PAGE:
COVID-19 highlights economic sovereignty in countries

A plunge in international trade during the pandemic has shown how some countries may benefit from already high levels of economic sovereignty.

The pandemic has highlighted the advantages and disadvantages of relying on international trade versus fostering economic sovereignty.

Economic sovereignty gauges a country’s ability to cater for its domestic market without depending as much on other nations. Imports plus exports, expressed as a proportion of gross domestic product (GDP), is one indication of how much a country relies on international trade to maintain its economic wellbeing.

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This graph shows that countries such as the US, Brazil, Japan and China have large domestic activity and operate with a high degree of economic sovereignty. Similarly, the import content of exports measures the share of exports that was not produced domestically. This is also a measure of economic sovereignty. Countries whose exports come largely from reprocessing or re-shipping products from other countries are highly dependent on international trade. This is the case for Mexico, South Korea and some smaller European economies.

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Some governments have started to include economic sovereignty considerations in post-pandemic recovery plans, as a reliance on international trade led to major disruption. For example, Japan and India launched a program to help companies shift manufacturing from China back domestically or to other countries. In the US, the government and companies have been discussing how to bring some manufacturing back inside US borders. For example, Intel has committed to building more manufacturing plants in the US.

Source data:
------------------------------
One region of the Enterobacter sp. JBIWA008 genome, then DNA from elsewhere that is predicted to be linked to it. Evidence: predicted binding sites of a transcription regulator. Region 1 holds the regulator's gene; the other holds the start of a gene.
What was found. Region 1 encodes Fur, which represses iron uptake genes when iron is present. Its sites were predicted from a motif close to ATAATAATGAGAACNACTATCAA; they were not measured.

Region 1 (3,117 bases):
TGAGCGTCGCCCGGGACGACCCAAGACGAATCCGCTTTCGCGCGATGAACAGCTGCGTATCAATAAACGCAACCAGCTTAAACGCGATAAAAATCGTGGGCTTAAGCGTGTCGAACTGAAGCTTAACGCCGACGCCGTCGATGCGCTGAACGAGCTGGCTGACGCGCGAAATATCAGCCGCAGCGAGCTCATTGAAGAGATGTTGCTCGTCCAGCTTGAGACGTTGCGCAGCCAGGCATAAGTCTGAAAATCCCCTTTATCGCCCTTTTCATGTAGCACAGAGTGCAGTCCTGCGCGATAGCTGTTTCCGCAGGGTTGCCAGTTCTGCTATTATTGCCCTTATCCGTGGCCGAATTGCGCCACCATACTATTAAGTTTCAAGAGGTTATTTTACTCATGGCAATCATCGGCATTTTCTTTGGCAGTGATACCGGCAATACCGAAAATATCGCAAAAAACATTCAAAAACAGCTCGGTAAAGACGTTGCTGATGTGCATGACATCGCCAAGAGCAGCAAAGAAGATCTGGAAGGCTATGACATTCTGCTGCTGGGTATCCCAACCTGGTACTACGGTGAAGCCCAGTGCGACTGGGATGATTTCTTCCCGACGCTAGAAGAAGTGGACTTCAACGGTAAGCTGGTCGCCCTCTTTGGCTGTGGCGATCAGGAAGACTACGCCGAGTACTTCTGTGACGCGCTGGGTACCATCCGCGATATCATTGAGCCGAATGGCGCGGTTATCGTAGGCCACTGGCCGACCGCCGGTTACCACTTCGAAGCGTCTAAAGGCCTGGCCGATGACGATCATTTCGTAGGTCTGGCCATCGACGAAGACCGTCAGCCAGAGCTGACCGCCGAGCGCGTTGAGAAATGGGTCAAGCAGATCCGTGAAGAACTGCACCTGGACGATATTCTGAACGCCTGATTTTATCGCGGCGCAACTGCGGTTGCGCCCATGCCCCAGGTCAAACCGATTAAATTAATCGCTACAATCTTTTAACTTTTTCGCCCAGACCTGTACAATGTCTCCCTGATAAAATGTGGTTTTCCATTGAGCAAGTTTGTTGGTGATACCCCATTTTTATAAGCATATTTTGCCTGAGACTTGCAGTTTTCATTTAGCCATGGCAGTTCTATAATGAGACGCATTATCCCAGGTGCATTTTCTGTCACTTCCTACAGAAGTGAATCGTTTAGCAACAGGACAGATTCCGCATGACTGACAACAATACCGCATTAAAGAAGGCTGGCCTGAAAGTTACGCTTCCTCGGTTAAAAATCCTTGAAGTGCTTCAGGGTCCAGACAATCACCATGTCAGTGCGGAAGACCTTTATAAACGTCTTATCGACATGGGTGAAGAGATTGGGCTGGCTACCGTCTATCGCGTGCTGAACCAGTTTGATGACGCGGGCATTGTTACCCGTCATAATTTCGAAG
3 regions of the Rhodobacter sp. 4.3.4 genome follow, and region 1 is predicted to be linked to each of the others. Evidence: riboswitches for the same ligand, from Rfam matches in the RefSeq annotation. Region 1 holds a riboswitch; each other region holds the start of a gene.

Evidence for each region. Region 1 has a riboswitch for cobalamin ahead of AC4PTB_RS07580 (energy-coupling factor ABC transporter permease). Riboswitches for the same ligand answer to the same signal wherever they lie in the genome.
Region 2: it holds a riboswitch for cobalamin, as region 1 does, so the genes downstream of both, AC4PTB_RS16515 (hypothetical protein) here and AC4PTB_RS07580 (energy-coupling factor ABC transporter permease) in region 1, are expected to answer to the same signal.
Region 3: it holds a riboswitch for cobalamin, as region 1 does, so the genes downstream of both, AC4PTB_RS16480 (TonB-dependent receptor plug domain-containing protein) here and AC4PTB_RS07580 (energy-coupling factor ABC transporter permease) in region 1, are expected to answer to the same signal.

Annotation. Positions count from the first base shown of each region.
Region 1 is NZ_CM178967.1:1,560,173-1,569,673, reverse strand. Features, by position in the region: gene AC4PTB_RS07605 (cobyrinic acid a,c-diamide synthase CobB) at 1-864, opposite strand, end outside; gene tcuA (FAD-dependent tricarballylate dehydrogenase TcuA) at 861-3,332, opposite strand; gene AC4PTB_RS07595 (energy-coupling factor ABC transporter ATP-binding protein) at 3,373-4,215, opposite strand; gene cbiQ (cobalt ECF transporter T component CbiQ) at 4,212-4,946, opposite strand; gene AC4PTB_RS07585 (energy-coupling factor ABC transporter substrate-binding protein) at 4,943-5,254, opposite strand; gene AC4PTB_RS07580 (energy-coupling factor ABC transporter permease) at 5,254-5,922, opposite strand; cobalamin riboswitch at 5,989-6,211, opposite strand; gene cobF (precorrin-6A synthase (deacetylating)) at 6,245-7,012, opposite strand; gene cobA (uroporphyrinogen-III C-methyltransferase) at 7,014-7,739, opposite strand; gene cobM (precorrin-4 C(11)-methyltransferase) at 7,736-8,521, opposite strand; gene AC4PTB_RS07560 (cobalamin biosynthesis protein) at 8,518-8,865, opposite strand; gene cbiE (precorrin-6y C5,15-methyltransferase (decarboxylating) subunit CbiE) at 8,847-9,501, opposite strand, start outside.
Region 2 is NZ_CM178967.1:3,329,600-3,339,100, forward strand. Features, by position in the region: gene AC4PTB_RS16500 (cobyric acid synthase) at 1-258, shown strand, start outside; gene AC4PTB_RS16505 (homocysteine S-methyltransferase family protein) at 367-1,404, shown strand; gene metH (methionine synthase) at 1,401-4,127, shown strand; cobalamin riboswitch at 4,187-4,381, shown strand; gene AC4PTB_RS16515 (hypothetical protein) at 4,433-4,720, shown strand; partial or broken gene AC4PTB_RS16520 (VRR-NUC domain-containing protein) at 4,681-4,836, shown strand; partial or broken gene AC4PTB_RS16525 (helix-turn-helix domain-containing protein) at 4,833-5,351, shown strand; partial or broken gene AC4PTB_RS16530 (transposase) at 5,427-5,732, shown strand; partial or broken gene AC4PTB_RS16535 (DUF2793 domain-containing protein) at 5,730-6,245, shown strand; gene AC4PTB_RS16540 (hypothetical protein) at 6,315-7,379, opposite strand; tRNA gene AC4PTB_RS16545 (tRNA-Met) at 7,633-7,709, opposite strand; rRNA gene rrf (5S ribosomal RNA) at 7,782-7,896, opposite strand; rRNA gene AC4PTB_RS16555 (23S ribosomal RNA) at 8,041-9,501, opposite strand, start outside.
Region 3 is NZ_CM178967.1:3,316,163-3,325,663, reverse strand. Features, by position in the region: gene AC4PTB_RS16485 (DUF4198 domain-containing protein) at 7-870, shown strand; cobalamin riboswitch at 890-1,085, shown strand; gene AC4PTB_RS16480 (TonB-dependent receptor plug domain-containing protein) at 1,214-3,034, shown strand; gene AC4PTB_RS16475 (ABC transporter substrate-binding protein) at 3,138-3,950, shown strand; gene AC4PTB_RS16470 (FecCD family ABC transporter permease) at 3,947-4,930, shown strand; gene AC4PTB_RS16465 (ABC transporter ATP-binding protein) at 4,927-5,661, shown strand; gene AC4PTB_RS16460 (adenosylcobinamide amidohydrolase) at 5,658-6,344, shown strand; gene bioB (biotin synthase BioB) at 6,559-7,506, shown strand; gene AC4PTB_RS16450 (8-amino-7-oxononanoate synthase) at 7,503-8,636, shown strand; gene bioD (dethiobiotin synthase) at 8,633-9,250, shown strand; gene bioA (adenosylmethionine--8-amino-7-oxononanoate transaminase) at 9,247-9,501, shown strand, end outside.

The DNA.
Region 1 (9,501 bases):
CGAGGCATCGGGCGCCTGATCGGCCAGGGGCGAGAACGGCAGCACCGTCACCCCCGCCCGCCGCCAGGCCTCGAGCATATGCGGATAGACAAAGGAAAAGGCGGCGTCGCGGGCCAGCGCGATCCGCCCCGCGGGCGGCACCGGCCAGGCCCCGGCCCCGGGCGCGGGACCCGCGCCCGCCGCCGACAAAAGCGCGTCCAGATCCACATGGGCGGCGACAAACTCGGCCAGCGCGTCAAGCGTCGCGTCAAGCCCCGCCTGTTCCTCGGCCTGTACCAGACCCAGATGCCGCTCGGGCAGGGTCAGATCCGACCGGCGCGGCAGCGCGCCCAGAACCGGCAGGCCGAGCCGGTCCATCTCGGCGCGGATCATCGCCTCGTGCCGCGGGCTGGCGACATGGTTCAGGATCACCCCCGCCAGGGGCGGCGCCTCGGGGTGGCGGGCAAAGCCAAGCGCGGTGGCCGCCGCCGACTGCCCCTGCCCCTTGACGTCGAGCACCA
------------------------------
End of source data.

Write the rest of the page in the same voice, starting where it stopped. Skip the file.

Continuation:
Traditionally, companies have sourced inputs from the cheapest foreign suppliers, which led to a decline in domestic manufacturing, especially in Organisation for Economic Cooperation and Development nations. In addition, administrative techniques to minimise inventories, for example, just-in-time or pull-through production, that modern manufacturers operate with paper-thin inventories and are therefore vulnerable even to short-lived disruptions.


About the author: The article has been written by the Vision of Humanity Editorial staff  – brought to you by the Institute for Economics & Peace (IEP). The IEP investigates the impact of COVID-19 and future trends in economics, politics, social dynamics, conflict and development.

EDITOR’S NOTE: The opinions expressed here by columnists are their own, not those of

In the Featured Photo: Shipping Container Yard in Chile. Featured Photo Credit: australianpolicyonline, Jason Pearce.

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The Institute for Economics and Peace is the world’s leading think tank dedicated to developing metrics to analyse peace and to quantify its economic value. It does this by developing global and national indices, calculating the economic cost of violence, analysing country level risk and understanding positive peace. The research is used extensively by governments, academic institutions, think tanks, non-governmental organisations and by intergovernmental institutions such as the OECD, The Commonwealth Secretariat, the World Bank and the United Nations. The Institute was recently ranked in the top 15 most impactful think tanks in the world on the Global Go To Think Tank Index. Founded by IT entrepreneur and philanthropist Steve Killelea in 2007, the Institute for Economics and Peace is impacting traditional thinking on matters of security, defence, terrorism and development.

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